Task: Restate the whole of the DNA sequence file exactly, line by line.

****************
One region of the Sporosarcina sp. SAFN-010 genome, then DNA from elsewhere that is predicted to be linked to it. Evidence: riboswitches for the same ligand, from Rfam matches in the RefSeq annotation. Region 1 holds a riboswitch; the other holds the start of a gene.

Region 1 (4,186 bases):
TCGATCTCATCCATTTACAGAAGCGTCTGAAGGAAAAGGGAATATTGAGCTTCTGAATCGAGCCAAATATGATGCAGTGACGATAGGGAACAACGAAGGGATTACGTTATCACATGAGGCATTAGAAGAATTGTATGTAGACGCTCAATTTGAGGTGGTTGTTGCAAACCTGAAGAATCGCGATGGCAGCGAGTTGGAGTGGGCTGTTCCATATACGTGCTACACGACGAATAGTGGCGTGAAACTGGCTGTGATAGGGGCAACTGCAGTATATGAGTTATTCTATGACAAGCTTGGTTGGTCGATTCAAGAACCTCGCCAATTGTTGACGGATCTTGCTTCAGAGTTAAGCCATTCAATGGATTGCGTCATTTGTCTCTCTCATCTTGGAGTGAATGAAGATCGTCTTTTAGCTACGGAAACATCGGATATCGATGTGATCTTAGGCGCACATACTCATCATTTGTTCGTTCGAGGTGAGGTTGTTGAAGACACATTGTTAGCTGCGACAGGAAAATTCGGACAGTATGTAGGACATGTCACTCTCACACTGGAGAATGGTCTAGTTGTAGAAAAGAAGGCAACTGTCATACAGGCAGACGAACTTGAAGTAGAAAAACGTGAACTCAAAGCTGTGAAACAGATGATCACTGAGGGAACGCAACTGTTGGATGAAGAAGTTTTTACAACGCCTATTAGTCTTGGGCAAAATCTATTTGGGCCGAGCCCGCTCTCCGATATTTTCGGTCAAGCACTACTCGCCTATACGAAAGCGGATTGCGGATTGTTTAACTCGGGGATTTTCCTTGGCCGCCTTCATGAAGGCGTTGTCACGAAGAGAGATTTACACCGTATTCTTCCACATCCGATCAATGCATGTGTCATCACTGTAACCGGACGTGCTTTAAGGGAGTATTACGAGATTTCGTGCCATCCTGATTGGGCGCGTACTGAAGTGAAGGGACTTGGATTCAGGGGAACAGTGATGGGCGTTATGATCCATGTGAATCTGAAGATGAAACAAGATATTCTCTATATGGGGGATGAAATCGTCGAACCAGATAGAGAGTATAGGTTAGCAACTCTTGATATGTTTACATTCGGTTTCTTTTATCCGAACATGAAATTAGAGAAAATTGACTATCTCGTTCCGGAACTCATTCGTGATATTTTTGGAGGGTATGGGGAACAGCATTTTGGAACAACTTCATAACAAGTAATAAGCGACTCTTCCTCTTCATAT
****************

One region of the Sporosarcina sp. SAFN-010 genome, then DNA from elsewhere that is predicted to be linked to it. Evidence: riboswitches for the same ligand, from Rfam matches in the RefSeq annotation. Region 1 holds a riboswitch; the other holds the start of a gene.

Region 1 (4,186 bases):
TCGATCTCATCCATTTACAGAAGCGTCTGAAGGAAAAGGGAATATTGAGCTTCTGAATCGAGCCAAATATGATGCAGTGACGATAGGGAACAACGAAGGGATTACGTTATCACATGAGGCATTAGAAGAATTGTATGTAGACGCTCAATTTGAGGTGGTTGTTGCAAACCTGAAGAATCGCGATGGCAGCGAGTTGGAGTGGGCTGTTCCATATACGTGCTACACGACGAATAGTGGCGTGAAACTGGCTGTGATAGGGGCAACTGCAGTATATGAGTTATTCTATGACAAGCTTGGTTGGTCGATTCAAGAACCTCGCCAATTGTTGACGGATCTTGCTTCAGAGTTAAGCCATTCAATGGATTGCGTCATTTGTCTCTCTCATCTTGGAGTGAATGAAGATCGTCTTTTAGCTACGGAAACATCGGATATCGATGTGATCTTAGGCGCACATACTCATCATTTGTTCGTTCGAGGTGAGGTTGTTGAAGACACATTGTTAGCTGCGACAGGAAAATTCGGACAGTATGTAGGACATGTCACTCTCACACTGGAGAATGGTCTAGTTGTAGAAAAGAAGGCAACTGTCATACAGGCAGACGAACTTGAAGTAGAAAAACGTGAACTCAAAGCTGTGAAACAGATGATCACTGAGGGAACGCAACTGTTGGATGAAGAAGTTTTTACAACGCCTATTAGTCTTGGGCAAAATCTATTTGGGCCGAGCCCGCTCTCCGATATTTTCGGTCAAGCACTACTCGCCTATACGAAAGCGGATTGCGGATTGTTTAACTCGGGGATTTTCCTTGGCCGCCTTCATGAAGGCGTTGTCACGAAGAGAGATTTACACCGTATTCTTCCACATCCGATCAATGCATGTGTCATCACTGTAACCGGACGTGCTTTAAGGGAGTATTACGAGATTTCGTGCCATCCTGATTGGGCGCGTACTGAAGTGAAGGGACTTGGATTCAGGGGAACAGTGATGGGCGTTATGATCCATGTGAATCTGAAGATGAAACAAGATATTCTCTATATGGGGGATGAAATCGTCGAACCAGATAGAGAGTATAGGTTAGCAACTCTTGATATGTTTACATTCGGTTTCTTTTATCCGAACATGAAATTAGAGAAAATTGACTATCTCGTTCCGGAACTCATTCGTGATATTTTTGGAGGGTATGGGGAACAGCATTTTGGAACAACTTCATAACAAGTAATAAGCGACTCTTCCTCTTCATAT